Meet the old boss

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A quarter-century ago, a group of wild-eyed young people were batting around the idea of founding a newsmagazine to cover the Cree communities of James Bay. They had no resources, no big investor, but they did have the will to work and the zeal to make their vision a reality.

Improbably, the Nation will celebrate its 25th anniversary later this year. Only a few of those founders remain involved in the magazine after all those years, many having gone on to other careers or to found other businesses. One, in particular, editor Will Nicholls, has been instrumental in keeping this unlikely adventure alive.

Since he convinced me to help out about 20 years ago, we’ve shared hundreds of late nights, beavering away at the computer, arguing about stories, discussing how they should be edited, celebrating victories, regretting opportunities that slipped away. Many of those nights may have involved a glass or several, but they always involved camaraderie.

If a small business is like a family, Will has certainly become a brother to me. We share everything, from professional challenges to personal problems. We’ve fought, hugged it out, and fought again, only to end up laughing.

We’ve grown up with this magazine, and have found ourselves in middle age, with the added wisdom that comes with time and experience but also with another set of worries and insecurities. The magazine’s character has changed along with us. Sometimes thoughts of how to ensure the survival of this young adult called the Nation creep in.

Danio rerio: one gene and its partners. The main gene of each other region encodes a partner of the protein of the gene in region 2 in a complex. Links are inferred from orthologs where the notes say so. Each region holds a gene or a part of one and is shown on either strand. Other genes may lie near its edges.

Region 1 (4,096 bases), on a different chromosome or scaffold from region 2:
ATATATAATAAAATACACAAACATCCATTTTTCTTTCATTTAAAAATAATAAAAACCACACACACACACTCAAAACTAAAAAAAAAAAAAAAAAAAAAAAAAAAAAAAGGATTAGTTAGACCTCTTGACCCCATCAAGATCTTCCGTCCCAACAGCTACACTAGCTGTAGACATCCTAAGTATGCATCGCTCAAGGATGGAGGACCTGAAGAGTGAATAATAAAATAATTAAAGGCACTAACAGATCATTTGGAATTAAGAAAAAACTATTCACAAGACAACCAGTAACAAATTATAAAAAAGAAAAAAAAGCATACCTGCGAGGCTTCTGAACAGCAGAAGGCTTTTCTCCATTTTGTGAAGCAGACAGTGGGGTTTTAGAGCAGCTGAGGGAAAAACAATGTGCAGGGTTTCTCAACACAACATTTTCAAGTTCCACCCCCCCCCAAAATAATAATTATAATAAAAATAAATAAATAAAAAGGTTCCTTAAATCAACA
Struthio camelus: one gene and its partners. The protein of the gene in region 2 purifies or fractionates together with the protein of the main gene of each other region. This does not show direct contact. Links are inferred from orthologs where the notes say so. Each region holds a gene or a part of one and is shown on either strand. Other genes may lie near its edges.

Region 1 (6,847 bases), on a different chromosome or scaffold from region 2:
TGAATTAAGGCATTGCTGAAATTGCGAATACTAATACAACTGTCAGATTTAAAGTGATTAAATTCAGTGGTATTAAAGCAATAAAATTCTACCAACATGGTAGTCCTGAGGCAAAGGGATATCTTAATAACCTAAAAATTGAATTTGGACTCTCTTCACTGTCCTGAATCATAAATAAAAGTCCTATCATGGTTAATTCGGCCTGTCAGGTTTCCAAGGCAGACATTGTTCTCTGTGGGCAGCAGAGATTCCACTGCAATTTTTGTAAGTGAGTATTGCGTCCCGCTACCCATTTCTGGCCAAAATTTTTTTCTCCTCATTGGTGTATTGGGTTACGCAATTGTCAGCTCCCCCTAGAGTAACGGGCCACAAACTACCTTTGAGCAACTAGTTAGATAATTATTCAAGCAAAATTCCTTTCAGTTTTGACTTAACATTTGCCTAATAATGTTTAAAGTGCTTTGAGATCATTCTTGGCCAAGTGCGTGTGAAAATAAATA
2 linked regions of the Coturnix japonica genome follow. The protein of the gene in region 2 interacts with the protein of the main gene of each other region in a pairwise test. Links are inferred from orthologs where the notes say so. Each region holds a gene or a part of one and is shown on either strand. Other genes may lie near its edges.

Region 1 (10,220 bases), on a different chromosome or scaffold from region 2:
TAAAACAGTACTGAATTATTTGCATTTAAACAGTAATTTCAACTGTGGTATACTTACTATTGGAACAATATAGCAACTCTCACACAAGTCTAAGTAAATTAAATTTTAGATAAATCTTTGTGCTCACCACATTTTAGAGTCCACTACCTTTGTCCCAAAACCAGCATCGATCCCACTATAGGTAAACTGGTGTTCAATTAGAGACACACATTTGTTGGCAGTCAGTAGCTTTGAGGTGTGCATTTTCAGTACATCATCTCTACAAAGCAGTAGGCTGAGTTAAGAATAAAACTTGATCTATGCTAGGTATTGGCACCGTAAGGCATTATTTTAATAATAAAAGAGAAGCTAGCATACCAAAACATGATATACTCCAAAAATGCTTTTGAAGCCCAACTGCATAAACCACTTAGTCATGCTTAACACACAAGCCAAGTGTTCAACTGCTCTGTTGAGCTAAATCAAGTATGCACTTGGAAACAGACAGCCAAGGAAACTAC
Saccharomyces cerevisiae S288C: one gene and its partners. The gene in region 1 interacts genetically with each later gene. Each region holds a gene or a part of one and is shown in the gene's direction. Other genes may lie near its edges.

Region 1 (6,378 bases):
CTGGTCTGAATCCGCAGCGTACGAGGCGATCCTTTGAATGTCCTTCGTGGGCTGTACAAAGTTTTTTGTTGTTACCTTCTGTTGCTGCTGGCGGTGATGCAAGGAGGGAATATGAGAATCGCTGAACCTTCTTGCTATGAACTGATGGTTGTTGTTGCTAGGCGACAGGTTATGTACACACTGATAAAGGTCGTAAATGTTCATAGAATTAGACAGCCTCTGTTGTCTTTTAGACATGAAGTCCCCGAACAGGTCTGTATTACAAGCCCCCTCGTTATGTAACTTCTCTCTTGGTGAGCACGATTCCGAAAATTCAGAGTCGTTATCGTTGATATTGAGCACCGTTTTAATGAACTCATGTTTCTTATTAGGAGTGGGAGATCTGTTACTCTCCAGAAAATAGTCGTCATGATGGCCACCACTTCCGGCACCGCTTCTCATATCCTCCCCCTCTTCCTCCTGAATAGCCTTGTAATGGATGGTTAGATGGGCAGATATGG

These thoughts were triggered as I visited Will in the hospital several times last week (including for a midnight McDonald’s run to supplement his bland hospital diet) after he suffered a broken ankle. The wounds take longer to heal now, as I have also discovered with a hockey injury that is still painful weeks after it occurred. We’re no longer the young men who find it easy to bounce back from the collisions we encounter in life.

But I am heartened by the young talent and energy that has come along to help us continue churning out issue after issue. Some recent additions weren’t even born when the Nation began publishing. But their new ideas and approaches have contributed to keeping the magazine fresh and relevant. This reassures me that Will Nicholls’ baby will continue living and thriving long after we have turned our last page.

Until then, however, we have many more issues to publish, battles to fight and glasses to drain. The rookies will keep us on our toes even as we try to teach them an old trick or two.

And to you, my brother, I raise my glass. You may not be as light on your feet for a little while, but with a little help we will still meet a few more deadlines.

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